Pixie is now a CNCF Sandbox project! Learn more 🚀Pixie is now a CNCF Sandbox project!
pixie logo
Blog / Guest Blogs

Detect SQL injections with PixiePermalink

Elaine Laguerta, Hannah Stepanek, Robert Prast

October 14, 2021

FYI - The team will demo this SQL injection detection workflow at KubeCon! The demo will be live at KubeCon 2021 Friday, October 15, 11 am PDT. The source code for the demo is available at the Pixie demo repo.

This is a guest post by employees of New Relic.


Think about the possible security vulnerabilities in code that you ship. What keeps you up at night? You’d be wise to answer “SQL injection” -- after all, since 2003 it’s been on the OWASP’s (Open Web Application Security Project) top 10 list of CVEs (Common Vulnerabilities and Exposures).

Imagine you have an endpoint that takes an id query parameter:

http://example.com.com/api/host?id=1

The id parameter, it turns out, is not correctly sanitized and it is injectable. A hacker could come along and do something like:

http://example.com.com/api/host?id=1 UNION SELECT current_user, NULL FROM user

Which, at the database level would run the following query:

SELECT name, ip FROM host WHERE id=1 UNION SELECT current_user, NULL FROM user

Instead of returning the host data that belongs to that id, the endpoint would now return the database username. As you can imagine this could be really bad as the hacker has just exposed a huge vulnerability within this endpoint. Any user using this vulnerability could get any data they wanted out of the database.

We won’t link to any news stories about devastating hacks; that’s not why we’re here. As developers and security engineers, we believe our job isn’t to scare, but to empower. Pixie is a powerful observability platform, and as security people we saw some unique opportunities to apply Pixie to security use cases. We’re here to show you how you can use Pixie to proactively detect and report SQL injection attempts, while your application is live.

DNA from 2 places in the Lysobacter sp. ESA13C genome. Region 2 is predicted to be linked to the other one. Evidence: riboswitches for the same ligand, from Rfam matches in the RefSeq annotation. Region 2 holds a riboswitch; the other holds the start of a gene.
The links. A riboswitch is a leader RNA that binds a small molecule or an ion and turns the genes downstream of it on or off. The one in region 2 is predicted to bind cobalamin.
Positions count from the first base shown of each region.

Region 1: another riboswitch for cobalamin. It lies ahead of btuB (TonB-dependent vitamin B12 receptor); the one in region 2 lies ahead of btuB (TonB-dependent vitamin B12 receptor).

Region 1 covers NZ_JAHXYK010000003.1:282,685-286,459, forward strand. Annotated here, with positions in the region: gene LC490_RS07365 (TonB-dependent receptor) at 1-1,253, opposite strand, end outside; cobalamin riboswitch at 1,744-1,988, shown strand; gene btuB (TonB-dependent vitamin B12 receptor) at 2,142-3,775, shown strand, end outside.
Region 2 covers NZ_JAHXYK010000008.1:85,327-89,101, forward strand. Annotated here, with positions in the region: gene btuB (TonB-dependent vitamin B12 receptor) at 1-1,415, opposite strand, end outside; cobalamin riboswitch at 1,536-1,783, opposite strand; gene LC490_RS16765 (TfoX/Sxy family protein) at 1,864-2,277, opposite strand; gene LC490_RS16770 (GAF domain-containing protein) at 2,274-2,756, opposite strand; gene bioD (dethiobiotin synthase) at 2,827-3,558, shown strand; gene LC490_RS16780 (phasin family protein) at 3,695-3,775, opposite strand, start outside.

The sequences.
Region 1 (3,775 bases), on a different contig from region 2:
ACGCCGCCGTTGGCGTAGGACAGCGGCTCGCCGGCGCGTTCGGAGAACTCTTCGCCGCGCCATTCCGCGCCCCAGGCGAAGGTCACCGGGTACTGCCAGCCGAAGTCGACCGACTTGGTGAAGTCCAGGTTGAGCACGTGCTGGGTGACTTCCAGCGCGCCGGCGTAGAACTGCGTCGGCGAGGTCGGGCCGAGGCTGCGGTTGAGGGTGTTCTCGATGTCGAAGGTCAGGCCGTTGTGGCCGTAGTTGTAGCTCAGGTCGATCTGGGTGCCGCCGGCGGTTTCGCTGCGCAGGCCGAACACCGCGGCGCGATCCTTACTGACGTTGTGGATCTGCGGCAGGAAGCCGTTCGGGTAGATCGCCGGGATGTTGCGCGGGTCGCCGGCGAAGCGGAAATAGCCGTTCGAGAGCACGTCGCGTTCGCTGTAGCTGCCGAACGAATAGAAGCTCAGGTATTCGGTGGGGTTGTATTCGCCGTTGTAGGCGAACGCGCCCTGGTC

Compared to traditional WAFs (web application firewalls), and various tools that position themselves as middlemen in your tech stack, Pixie runs within your cluster and hooks into your nodes underlying kernel. Specifically, while traditional firewalls are constrained to viewing only the surface of network traffic, Pixie uses eBPF (extended Berkeley Packet Filter) tracing to offer visibility to the operating system itself. This positions Pixie perfectly to traverse most layers in the OSI (Open Systems Interconnection) model to collect data rather than being pigeonholed into one. In practice, this means we can look at raw HTTP and database requests in the application layer while also peeling back any encryption happening in the presentation layer. To put things bluntly, context is king and Pixie allows us to understand the flow of data at every contextual layer.

Why detect injection attempts? Why not just block them actively? Because blocking works -- until it doesn’t. No firewall is 100% effective for long; eventually someone determined will find a way through. And when they do, we won’t know about it until the consequences of the attack.

Compared to blocking, detection can offer more information for the defenders and less information for attackers. For example, say an attacker begins by probing a system with some more obvious injection attempts. These are probably the malicious queries that would be most likely to be known to the firewall and actively blocked. That means that we defenders won’t know about these initial blocked attempts, while the attacker gets a chance to learn the firewall. Now there is an information asymmetry in favor of the attacker. While us defenders continue to have a blind spot because of our blocker, the attacker can try ever more insidious queries until they get past the firewall.

Detection allows us to observe attacks on our code while our systems are live. What we can observe, we can understand. Understanding is how we will turn the bogeyman of SQL injection into something more like a weed: it’s an inevitable part of growing our code base, and it can be really bad. But if we can observe it, we can nip it in the bud.

To that end, we made a simple PxL script that uses Pixie to flag suspicious database queries that appear to be SQL injection attempts.

This script is a proof of concept of a grander vision. We don’t want to rely on firewalls to be our system’s main defense agent, because firewalls aren’t responsive and context aware to your actual application. We want a tool that flags what we think are injections, but is smart enough to minimize false positives, without blocking. That way we humans have full visibility into attempted attacks, and we have the final say on which events constitute serious attempts.

At New Relic, we’re really excited to make a security product using Pixie that will realize this vision, a tool that will cover a significant portion of the OWASP Top 10 vulnerabilities.